Volkswagen (Australasia) Ltd prepares at least one prototype of a possible new model, the Beetle ‘ute’. Based on the 1200cc Standard model, the utility is a normal Beetle to the ‘B’ pillar, with a rear wall and window behind the front seats. The rear is cut horizontally just above the side trim, with a deep full-width corrugated steel cargo well in the rear. With no rear engine louvres, the prototype uses the louvered engine lid of the German convertible. One example is shipped to the RAAF in Malaya for testing, but the conversion never enters production.
National advertising offers a tempting series of trade-ins and discounts on VW models as part of VWA’s ‘tenth birthday’ celebrations, but sales suffer a steady decline and drop by 17.5% for the year. VW's market share slips from 11.6% (December 1963) to 7.1% by November 1965. Modern British and Japanese small cars are already on sale and more are starting to appear, and the ’65 Aussie VW looks the same as a 1961. Chrysler (with their Valiant) overtakes VW in sales, dropping VW to fifth place on the car market, while smaller cars like the Ford Cortina, Vauxhall Viva. Morris Mini and 1100, Austin 1800 and Toyota Corona are also stealing VW sales. Volkswagen Australasia Ltd still makes a trading profit, of $1.1 million, but this is barely half the 1964 profit.
No VWs are entered in the Bathurst Armstrong 500; they would have had to compete against faster Ford Cortina 200s and Vauxhall Vivas in their class. Instead, former VW drivers Barry Ferguson and Greg Cusack are now in Mini Coopers; David Walker and George Reynolds are in Cortinas; Neil McKay is in a Toyota Corona and Bill Ford in a Volvo 122. The Beetle’s competitive era in Australian price/capacity production racing was over.
Greg Cusack demonstrates a US-built ‘Formcar’ Formula Vee at Sydney’s Warwick Farm circuit. He joins with engineers Bruce Burr and Bob Brittain to produce their own ‘Cee Bee’ Vee (for Cusack-Burr). Nota Engineering of Parramatta also show their first three Vee prototypes at Warwick Farm, and Elfin Sports Cars also begin making Vees – lower and sleeker than US designs. The first Australian Formula Vee race is held at Warwick Farm in November, and is won by Frank Kleinig Jr.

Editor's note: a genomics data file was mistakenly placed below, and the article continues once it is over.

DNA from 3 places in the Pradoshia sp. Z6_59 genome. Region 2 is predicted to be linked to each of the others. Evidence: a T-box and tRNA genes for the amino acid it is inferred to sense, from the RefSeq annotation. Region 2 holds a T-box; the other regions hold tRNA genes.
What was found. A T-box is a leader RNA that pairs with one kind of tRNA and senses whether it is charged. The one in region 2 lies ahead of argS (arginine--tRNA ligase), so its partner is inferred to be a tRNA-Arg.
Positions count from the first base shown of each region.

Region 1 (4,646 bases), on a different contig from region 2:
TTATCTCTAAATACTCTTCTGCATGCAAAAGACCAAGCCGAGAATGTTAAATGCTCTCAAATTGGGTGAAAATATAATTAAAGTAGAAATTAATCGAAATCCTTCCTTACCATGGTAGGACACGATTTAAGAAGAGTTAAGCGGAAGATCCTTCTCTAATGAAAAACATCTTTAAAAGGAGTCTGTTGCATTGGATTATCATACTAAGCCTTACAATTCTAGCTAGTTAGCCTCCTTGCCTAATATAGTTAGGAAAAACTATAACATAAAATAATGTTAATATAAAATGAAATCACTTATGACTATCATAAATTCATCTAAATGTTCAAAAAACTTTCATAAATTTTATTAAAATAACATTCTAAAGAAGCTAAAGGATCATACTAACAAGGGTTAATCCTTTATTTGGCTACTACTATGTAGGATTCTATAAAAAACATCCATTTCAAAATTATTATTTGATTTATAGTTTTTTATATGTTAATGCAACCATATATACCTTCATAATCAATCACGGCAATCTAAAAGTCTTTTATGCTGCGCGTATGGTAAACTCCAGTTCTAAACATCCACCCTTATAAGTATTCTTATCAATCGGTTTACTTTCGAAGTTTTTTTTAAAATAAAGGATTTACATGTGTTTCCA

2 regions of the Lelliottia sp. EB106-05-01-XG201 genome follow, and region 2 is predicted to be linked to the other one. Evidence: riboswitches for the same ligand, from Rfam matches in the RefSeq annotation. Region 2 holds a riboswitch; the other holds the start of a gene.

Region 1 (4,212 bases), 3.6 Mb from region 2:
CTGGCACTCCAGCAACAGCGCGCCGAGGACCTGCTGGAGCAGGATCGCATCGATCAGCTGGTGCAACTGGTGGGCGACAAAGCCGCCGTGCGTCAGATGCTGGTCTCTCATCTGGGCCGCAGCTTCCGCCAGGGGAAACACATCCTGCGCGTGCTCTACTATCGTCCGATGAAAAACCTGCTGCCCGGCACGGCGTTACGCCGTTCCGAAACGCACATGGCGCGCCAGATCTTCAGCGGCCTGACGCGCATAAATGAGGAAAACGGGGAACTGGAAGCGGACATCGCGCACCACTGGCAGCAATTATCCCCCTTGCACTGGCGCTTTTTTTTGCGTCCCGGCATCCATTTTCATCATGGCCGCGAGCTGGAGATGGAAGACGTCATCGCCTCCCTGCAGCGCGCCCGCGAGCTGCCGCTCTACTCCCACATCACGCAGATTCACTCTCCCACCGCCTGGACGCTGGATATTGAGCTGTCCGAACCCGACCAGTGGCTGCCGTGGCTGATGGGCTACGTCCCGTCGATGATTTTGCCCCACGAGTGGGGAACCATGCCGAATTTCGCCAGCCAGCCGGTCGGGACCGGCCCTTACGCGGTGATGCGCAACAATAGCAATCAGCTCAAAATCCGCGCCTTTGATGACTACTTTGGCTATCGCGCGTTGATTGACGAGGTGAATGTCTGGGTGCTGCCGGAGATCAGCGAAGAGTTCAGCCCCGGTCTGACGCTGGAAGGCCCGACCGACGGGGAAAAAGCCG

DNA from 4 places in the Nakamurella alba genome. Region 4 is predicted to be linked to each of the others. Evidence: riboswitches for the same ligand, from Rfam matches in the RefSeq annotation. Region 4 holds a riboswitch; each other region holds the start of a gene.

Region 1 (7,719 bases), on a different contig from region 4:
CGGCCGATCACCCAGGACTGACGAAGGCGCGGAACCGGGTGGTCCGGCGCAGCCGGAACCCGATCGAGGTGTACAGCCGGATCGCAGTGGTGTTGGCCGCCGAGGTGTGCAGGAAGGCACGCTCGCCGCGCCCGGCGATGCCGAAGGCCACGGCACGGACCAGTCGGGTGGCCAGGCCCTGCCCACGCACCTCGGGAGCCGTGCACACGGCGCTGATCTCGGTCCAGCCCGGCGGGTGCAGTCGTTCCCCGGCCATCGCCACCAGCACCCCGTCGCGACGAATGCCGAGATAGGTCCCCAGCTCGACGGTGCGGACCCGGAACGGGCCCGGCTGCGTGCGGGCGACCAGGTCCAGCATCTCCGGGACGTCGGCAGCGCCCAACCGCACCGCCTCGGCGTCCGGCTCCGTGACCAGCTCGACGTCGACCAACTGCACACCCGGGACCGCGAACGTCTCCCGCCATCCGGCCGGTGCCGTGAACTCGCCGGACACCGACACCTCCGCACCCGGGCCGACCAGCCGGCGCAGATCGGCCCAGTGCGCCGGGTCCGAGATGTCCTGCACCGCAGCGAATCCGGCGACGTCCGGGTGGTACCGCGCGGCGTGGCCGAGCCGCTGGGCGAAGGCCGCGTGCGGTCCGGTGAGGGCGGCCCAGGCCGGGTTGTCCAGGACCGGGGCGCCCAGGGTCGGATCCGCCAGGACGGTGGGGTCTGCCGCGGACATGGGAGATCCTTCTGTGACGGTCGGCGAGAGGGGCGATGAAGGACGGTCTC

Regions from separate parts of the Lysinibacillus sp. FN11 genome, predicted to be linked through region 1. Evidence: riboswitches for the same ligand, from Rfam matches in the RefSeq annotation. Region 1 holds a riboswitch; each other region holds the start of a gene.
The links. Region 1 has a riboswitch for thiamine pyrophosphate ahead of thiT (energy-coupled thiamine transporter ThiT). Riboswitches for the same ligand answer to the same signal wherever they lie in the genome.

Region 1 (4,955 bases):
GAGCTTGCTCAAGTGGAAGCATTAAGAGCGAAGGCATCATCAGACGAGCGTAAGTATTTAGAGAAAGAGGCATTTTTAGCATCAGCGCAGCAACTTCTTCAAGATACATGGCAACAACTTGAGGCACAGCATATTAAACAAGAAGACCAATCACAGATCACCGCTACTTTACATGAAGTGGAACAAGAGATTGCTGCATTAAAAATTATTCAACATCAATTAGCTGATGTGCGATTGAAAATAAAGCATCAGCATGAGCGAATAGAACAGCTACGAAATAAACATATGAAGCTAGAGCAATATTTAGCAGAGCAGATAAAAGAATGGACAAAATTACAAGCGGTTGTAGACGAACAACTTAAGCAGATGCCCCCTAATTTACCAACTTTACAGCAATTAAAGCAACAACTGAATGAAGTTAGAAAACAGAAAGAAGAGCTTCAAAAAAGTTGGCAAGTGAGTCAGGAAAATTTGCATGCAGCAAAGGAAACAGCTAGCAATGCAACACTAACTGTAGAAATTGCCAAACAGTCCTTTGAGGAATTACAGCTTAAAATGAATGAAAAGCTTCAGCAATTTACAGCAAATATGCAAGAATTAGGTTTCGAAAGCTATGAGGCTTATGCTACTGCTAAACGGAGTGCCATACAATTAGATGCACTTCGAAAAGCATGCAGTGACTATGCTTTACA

25,577 Volkswagens are sold – 18,077 VW 1200s, 3,158 VW 1500s, 31 Karmann Ghias and 4,311 Transporters.
Australia converts to decimal currency, where £1 = $2. VWA invests another $10 million in local manufacture. Clayton’s new expanded Quality Control facility comes online. The local assembly of front axles, engines and rear axles from imported components begins. An expanded employee-training programme begins.
In March the 1300cc 50-bhp motor replaces the old 1200, and Deluxe Beetles now have a ‘1300’ badge on the engine lid. The gearbox and brakes are also improved, but the link pin front end remains. The roof lining is now the Euro-style white perforated vinyl. The Standard model retains the older 1200 engine for one more year.
The 1500 Twin S sedan is discontinued, and replaced in by the fully imported 65-bhp 1600TL Fastback. The TL fastback was released in New Zealand a month before it was seen in Australia, so interest from the press and private buyers headed across the Tasman. The first TL in Australia was imported by race driver Rod Blair, and driven in sporting events at Warwick Farm. The 1600 TL was soon officially released in Australia at $2,415. The locally built 1500 sedan, station wagon and panel van continue.